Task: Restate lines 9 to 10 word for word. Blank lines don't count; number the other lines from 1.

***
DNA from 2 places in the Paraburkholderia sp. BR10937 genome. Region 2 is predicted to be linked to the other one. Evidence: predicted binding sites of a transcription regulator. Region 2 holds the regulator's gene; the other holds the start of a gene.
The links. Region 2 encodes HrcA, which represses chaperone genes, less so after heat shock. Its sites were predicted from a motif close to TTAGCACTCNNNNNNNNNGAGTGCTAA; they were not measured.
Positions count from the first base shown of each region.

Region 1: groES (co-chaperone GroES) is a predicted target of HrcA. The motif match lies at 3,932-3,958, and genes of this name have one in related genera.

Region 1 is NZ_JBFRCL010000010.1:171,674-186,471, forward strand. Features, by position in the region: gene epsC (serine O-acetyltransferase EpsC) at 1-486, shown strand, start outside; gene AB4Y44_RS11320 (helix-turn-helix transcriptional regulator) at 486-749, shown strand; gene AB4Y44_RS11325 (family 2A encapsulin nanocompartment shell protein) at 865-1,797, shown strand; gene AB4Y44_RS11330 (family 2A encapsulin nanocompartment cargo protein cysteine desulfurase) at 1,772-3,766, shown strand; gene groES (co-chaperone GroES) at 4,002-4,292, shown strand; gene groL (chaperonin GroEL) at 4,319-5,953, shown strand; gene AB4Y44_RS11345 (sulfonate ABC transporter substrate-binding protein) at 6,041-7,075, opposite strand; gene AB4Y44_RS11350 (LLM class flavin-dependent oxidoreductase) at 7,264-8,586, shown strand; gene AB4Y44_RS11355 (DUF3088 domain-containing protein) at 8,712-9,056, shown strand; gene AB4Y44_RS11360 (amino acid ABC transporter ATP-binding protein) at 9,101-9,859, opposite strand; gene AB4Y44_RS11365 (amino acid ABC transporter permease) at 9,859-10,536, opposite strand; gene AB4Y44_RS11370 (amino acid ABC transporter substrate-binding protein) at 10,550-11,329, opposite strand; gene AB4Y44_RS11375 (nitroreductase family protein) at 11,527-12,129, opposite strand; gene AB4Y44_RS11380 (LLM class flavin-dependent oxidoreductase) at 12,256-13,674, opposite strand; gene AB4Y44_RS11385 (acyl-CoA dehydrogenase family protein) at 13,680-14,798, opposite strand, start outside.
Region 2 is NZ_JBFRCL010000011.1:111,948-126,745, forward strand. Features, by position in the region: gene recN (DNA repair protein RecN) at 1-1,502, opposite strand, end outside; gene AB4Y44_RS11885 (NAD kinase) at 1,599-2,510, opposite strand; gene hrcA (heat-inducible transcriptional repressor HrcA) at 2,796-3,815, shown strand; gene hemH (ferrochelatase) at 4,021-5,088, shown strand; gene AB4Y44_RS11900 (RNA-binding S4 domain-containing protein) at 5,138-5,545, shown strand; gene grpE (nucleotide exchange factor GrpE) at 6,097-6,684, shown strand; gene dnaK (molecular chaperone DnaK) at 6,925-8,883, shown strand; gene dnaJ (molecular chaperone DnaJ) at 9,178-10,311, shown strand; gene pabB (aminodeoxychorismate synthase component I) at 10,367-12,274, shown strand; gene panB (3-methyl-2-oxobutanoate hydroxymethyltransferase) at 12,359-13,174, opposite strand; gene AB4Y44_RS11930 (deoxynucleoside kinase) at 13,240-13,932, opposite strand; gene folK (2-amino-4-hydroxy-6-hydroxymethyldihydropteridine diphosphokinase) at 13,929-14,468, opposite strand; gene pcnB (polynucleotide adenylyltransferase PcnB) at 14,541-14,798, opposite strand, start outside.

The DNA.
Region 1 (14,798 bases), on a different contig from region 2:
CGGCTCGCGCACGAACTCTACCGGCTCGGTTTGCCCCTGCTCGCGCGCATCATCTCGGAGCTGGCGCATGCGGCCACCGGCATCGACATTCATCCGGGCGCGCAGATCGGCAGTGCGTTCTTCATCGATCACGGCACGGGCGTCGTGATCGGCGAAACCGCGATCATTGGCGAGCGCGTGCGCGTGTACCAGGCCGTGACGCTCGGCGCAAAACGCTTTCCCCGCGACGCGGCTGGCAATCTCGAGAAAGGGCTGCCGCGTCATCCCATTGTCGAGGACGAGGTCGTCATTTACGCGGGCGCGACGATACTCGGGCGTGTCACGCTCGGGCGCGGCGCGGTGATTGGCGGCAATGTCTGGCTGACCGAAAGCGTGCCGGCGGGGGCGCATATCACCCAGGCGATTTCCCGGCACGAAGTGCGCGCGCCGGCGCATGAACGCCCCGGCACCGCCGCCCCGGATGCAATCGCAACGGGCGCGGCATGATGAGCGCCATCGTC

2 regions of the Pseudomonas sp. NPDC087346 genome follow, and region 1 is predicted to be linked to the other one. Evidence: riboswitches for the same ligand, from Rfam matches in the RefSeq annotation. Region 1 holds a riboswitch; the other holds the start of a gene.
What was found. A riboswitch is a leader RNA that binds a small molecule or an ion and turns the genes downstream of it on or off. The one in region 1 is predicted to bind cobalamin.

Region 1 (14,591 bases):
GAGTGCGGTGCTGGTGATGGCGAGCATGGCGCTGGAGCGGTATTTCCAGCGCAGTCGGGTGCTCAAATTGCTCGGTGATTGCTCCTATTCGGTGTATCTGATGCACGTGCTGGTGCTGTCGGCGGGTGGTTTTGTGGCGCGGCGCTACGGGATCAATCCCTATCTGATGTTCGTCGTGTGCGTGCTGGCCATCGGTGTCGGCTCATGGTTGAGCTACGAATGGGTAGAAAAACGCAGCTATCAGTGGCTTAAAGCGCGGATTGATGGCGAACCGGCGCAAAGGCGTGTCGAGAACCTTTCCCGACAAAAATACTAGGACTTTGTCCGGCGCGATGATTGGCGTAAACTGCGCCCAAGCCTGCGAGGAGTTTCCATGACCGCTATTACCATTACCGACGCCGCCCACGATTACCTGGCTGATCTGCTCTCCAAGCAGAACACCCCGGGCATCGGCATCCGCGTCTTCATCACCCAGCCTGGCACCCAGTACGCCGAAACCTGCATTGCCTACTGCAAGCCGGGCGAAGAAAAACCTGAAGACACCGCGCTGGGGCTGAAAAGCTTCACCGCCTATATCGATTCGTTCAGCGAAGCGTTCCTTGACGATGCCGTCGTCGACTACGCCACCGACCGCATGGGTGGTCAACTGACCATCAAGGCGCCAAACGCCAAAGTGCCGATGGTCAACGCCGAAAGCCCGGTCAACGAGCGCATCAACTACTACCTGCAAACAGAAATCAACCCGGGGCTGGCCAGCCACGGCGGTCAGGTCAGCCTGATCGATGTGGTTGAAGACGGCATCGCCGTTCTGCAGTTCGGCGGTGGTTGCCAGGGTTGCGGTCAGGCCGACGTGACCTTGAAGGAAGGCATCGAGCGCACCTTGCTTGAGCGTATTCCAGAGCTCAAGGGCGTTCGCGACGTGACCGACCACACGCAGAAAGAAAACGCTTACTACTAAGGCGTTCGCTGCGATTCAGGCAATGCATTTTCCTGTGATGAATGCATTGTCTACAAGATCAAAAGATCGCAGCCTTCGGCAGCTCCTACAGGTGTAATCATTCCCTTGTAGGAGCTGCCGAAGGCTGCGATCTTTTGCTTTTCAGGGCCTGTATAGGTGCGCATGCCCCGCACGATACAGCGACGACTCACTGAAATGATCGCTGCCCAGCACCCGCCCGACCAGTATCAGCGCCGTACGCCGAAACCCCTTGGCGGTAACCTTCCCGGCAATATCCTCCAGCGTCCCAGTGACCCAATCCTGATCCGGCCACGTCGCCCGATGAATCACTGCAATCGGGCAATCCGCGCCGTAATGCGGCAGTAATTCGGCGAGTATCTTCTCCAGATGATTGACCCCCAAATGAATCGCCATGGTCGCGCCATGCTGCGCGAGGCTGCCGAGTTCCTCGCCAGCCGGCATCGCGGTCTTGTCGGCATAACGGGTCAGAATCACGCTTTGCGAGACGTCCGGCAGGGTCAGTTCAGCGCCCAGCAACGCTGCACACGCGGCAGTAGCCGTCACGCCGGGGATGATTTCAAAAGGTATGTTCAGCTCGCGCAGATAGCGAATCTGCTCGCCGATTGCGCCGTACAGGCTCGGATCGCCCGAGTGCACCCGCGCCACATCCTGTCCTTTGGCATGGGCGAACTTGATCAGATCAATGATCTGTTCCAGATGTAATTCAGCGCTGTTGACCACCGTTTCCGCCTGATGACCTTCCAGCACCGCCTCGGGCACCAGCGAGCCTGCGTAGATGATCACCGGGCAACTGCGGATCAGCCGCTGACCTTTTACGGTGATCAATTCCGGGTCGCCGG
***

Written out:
CGGCTCGCGCACGAACTCTACCGGCTCGGTTTGCCCCTGCTCGCGCGCATCATCTCGGAGCTGGCGCATGCGGCCACCGGCATCGACATTCATCCGGGCGCGCAGATCGGCAGTGCGTTCTTCATCGATCACGGCACGGGCGTCGTGATCGGCGAAACCGCGATCATTGGCGAGCGCGTGCGCGTGTACCAGGCCGTGACGCTCGGCGCAAAACGCTTTCCCCGCGACGCGGCTGGCAATCTCGAGAAAGGGCTGCCGCGTCATCCCATTGTCGAGGACGAGGTCGTCATTTACGCGGGCGCGACGATACTCGGGCGTGTCACGCTCGGGCGCGGCGCGGTGATTGGCGGCAATGTCTGGCTGACCGAAAGCGTGCCGGCGGGGGCGCATATCACCCAGGCGATTTCCCGGCACGAAGTGCGCGCGCCGGCGCATGAACGCCCCGGCACCGCCGCCCCGGATGCAATCGCAACGGGCGCGGCATGATGAGCGCCATCGTC

2 regions of the Pseudomonas sp. NPDC087346 genome follow, and region 1 is predicted to be linked to the other one. Evidence: riboswitches for the same ligand, from Rfam matches in the RefSeq annotation. Region 1 holds a riboswitch; the other holds the start of a gene.